Super Wammer Plus
  • Content count

  • Joined

  • Last visited

  • Days Won


Community Reputation

928 Excellent


About SergeAuckland

  • Rank
    Certified Measurist

Personal Info

  • Location
    Bury St Edmunds, UK
  • Real Name

Wigwam Info

  • Turn Table
    EMT948, TRS9000, BD1
  • Tone Arm & Cartridge
  • SUT / Phono Stage
    In turntables
  • Digital Source 1
  • Digital Source 2
    Meridian 206
  • DAC
    DEQ & DCX
  • Pre-Amp
    Meridian 501
  • Power Amp/s
    3 x Behringer A500
  • My Speakers
    Active B&W 801F
  • Headphones
    AKG K270 KOSS Pro4AA
  • Trade Status
    I am not in the Hi-Fi trade
  1. cartridge loading

    That makes sense, thanks. I also remember one with little spring clips that went round the pins, maybe that one was for Shure cartridges, possibly made by SME, maybe Shure itslef, it's a looooong time ago now, and my HiFi YearBooks don't show them. S.
  2. cartridge loading

    That's the one! I thought it was Ortofon, but couldn't work out why they would make something for a rival cartridge manufacturer. Or maybe those were only for Ortofon cartridges and I imagined they were for Shure...... S.
  3. cartridge loading

    The V15s did need a lot of capacitance, around 550pF, so with the capacitance of the cable, which, whilst not ultra low, was still nicely low, and the capacitance of the phono input, 200pF additional seems about right. There was one manufacturer that made little chip capacitors that fitted directly on the pins of the V15 series to add something like 200pF. Can't remember who that was, but a clever idea. S.
  4. cartridge loading

    Indeed. The V15 series all needed additional capacitance to flatten the HF peak. There's one web site I looked at that did a lot of adjustment of R and C on the V15V, and the flattest response was with a 33k resistive loading and 550pF capacitance, if I remember the numbers. Arm lead capacitance was something of an issue in the early 1970s as CD-4 quadraphonic required very low capacitative loading to maintain the HF carrier, so all arm manufacturers reduced the capacitance of their cables. Several people offered special low capacitance cables for arms with a socket at that time. That of course made things worse for the majority who weren't interested in CD-4 quadraphonics, as capacitance was even lower with the new arm cables. S.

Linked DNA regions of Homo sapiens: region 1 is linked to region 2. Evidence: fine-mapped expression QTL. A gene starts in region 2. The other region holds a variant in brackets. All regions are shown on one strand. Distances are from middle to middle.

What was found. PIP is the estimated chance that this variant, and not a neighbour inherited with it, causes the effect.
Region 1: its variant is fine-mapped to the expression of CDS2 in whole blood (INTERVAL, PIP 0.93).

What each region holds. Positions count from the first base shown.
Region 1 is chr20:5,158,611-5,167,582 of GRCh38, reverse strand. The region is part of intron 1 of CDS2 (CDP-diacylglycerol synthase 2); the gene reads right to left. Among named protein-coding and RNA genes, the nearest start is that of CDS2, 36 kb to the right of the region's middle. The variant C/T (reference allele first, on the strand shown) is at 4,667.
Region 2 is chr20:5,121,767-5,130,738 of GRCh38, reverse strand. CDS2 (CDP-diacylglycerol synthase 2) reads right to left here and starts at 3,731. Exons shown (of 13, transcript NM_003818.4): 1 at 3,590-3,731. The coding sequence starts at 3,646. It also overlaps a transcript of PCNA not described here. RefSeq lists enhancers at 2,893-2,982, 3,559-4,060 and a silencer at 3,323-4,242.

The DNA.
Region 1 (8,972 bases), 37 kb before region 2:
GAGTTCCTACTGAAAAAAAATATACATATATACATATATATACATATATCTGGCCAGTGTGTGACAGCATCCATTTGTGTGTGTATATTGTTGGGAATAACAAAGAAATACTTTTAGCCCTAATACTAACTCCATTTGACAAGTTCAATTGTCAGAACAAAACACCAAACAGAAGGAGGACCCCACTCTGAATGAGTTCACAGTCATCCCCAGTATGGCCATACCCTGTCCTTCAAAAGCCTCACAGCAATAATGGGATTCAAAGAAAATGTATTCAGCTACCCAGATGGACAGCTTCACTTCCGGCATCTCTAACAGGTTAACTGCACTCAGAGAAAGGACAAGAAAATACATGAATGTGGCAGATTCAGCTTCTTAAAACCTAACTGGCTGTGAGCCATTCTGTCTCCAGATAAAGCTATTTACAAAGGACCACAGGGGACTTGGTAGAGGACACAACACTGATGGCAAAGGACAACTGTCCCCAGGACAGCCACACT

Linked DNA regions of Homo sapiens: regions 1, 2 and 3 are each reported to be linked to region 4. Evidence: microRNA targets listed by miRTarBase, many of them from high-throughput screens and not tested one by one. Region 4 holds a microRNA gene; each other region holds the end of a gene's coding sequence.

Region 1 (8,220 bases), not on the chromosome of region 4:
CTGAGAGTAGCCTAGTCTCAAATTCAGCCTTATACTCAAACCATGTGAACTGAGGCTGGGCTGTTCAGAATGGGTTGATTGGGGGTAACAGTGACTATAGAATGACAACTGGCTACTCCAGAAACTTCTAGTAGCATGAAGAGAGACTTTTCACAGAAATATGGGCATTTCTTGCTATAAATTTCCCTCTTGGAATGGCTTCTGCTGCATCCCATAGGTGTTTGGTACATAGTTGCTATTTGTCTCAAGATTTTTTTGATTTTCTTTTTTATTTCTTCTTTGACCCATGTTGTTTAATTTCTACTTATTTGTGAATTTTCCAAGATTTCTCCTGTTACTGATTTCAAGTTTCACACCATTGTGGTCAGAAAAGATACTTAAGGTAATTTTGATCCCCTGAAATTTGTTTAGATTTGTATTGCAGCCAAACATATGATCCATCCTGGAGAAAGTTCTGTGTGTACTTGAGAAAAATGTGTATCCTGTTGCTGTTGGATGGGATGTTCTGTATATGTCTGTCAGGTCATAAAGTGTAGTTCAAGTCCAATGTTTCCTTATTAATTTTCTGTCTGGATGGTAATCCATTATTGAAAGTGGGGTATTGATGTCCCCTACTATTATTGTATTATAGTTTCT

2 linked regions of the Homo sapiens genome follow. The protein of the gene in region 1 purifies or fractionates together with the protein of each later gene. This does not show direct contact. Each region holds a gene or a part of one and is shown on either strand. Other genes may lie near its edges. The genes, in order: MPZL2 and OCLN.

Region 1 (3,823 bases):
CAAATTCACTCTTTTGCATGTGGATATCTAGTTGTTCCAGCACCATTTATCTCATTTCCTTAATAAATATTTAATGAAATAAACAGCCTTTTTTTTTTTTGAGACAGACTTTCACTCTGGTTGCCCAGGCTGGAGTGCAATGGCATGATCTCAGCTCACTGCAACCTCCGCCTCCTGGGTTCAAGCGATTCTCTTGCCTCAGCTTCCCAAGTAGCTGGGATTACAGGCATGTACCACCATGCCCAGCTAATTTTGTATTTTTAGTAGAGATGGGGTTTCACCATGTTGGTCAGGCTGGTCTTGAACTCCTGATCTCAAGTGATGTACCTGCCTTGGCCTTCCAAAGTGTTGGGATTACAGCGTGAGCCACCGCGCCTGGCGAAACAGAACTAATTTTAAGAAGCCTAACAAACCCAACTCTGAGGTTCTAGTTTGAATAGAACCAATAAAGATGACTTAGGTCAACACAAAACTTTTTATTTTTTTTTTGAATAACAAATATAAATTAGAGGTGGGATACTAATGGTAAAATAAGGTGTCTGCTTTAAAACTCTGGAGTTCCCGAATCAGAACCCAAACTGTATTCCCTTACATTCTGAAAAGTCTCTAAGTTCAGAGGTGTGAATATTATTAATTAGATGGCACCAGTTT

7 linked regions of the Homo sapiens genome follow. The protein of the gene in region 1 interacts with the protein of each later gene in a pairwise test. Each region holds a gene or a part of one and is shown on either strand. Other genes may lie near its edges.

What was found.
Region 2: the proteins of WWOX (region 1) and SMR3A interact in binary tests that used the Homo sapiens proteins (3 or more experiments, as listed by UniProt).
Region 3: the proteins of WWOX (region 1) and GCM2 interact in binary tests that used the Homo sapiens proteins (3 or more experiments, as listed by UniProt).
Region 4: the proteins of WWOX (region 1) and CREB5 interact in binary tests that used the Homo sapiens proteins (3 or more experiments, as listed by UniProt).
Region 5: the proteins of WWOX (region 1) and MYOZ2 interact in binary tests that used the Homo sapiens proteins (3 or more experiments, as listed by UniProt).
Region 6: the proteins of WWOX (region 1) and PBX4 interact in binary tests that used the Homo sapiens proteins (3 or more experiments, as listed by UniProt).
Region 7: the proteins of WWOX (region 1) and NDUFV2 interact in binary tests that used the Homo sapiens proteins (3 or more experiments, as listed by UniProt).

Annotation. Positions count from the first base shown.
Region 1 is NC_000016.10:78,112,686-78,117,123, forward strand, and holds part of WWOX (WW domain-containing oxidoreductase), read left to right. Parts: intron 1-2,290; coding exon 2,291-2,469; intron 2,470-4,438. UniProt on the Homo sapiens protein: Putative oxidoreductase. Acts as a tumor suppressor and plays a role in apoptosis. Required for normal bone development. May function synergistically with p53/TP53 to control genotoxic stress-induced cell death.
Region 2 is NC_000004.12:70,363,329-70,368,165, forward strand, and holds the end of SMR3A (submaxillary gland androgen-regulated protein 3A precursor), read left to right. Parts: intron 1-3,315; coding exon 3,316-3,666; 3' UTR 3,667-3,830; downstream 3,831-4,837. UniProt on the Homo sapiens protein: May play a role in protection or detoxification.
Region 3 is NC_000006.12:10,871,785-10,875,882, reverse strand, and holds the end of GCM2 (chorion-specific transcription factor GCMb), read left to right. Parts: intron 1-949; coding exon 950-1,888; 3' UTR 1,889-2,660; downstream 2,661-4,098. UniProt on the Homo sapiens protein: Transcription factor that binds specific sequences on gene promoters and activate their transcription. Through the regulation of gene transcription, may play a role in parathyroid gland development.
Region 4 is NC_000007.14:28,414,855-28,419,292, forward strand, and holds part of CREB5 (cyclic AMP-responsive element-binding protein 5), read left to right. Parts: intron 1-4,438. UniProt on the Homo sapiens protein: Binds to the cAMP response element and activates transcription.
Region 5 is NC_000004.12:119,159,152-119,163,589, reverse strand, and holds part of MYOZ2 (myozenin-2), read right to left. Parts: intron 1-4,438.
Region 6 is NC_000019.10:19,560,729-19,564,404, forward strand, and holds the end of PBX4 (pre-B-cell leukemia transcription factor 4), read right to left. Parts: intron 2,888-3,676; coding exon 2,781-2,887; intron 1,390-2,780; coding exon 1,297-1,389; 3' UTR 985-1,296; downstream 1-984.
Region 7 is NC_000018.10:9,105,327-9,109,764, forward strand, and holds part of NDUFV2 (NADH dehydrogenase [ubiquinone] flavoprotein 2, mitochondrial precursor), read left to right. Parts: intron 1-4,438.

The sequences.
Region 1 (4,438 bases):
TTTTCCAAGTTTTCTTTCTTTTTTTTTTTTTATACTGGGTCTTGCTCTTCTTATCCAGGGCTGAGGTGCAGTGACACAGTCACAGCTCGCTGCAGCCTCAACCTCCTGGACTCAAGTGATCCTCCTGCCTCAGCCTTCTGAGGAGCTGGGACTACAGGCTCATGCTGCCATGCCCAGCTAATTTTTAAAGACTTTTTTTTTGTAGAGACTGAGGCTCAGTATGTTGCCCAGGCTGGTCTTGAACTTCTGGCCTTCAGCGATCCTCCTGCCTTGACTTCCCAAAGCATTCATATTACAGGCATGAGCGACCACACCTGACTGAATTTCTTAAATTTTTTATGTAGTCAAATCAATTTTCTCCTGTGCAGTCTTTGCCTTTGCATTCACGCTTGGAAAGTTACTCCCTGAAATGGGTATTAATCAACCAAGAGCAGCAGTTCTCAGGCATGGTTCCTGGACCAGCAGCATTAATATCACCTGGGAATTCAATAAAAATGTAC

5. cartridge loading

    Low output MC cartridges are pretty insensitive to loading once the resistance is more than 5x the coil resistance, and definitely once it gets to 10x the coil resistance. They are totally insensitive to capacitance unless it's enormous. The 150-1000pF range of typical input capacitances (including cable) have no effect on a low output MC. MM cartridges are very sensitive to capacitance, and the ideal capacitance varies between cartridges, so it's not sufficient for it just to be low. Some cartridges work best with about 200pF, others need 500pF or more. All MMs are designed for a nominal 47k ohm input impedance, but there's evidence that the flattest response can be best achieved with a different resistive loading as well as capacitative loading. A MM stage that allows the adjustment of both would be ideal. High Output MCs are closer to low output MCs than MMs as far as Capacitative loading goes. They have a higher coil resistance and hence inductance, so are more sensitive to capacitance than LOMCs, but the inductance is still much lower than an MM, so the sensitivity to capacitance is much less pronounced. Having a higher coil resistance means they need higher resistive loading, and it's normal to run a HOMC into the standard 47kohm MM input, with whatever capacitance that input provides. It should be noted that the capacitance the cartridge sees is the total capacitance of the arm wiring, the arm-phono stage cables and the phono stage's input capacitance. That's why it's pretty much impossible to get the capacitance down to 100pF or below, a figure of around 150-200pF is the practical minimum. Fortunately, most MMs need that or more, so it's rarely a problem. S.
  6. Do all power amps buzz?

    I got the design from here I used a Bridge rectifier rather than 4 individual diodes, and I put the blocker in the neutral line rather than live. S.
  7. Do all power amps buzz?

    I made my own, a Bridge rectifier and two capacitors, in a box. £10 in parts, plus box. Don't understand why they need to be so expensive. S.
  8. Speaker sensitivity